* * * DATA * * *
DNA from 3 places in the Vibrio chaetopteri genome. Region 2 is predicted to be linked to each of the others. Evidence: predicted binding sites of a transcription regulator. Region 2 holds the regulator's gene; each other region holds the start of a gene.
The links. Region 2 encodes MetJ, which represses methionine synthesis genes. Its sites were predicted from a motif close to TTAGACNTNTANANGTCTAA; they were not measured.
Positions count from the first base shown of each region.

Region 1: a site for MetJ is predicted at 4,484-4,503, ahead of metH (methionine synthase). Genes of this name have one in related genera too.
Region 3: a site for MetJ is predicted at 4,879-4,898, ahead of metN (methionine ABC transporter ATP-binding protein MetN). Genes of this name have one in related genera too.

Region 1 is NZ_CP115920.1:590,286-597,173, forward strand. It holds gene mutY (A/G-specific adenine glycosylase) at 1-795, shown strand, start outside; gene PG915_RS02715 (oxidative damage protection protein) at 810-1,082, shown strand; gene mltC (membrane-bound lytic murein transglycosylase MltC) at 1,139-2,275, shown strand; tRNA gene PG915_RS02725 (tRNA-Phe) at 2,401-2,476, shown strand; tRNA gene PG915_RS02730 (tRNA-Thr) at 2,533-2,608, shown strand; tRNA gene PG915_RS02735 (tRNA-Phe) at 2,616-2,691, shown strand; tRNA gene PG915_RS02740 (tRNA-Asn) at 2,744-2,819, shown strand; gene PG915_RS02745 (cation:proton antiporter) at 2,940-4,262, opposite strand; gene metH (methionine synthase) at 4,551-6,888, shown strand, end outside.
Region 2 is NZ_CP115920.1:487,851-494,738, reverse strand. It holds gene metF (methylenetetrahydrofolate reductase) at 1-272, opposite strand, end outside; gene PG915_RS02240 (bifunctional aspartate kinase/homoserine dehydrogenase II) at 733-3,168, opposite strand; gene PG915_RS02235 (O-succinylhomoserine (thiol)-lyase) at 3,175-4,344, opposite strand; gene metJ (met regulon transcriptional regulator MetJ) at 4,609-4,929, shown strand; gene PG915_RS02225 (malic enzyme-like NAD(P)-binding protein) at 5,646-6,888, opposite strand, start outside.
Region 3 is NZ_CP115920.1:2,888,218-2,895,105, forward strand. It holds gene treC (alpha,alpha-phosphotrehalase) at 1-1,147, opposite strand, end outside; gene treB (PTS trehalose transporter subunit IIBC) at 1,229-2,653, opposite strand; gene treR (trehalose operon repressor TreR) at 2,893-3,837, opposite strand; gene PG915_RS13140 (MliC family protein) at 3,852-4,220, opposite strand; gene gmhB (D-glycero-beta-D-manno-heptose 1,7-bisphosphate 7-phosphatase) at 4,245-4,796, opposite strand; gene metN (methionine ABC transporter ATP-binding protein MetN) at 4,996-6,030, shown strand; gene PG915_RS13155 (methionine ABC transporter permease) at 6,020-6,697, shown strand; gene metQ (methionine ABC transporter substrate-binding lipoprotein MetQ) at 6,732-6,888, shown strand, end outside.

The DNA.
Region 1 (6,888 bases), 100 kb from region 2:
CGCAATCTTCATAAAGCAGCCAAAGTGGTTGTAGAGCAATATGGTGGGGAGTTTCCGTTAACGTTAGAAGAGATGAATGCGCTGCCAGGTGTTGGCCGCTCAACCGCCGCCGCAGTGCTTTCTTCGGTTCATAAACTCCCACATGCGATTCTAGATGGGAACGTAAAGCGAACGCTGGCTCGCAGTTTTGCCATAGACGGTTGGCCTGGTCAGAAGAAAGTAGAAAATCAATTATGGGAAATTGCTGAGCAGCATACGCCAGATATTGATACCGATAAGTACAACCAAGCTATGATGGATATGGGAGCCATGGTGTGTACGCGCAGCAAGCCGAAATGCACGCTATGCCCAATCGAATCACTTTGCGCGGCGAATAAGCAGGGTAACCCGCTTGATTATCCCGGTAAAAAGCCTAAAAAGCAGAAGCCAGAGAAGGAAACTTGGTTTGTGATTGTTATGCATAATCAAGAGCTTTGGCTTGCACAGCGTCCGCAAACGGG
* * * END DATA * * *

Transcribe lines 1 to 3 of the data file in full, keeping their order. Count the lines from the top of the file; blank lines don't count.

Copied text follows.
DNA from 3 places in the Vibrio chaetopteri genome. Region 2 is predicted to be linked to each of the others. Evidence: predicted binding sites of a transcription regulator. Region 2 holds the regulator's gene; each other region holds the start of a gene.
The links. Region 2 encodes MetJ, which represses methionine synthesis genes. Its sites were predicted from a motif close to TTAGACNTNTANANGTCTAA; they were not measured.
Positions count from the first base shown of each region.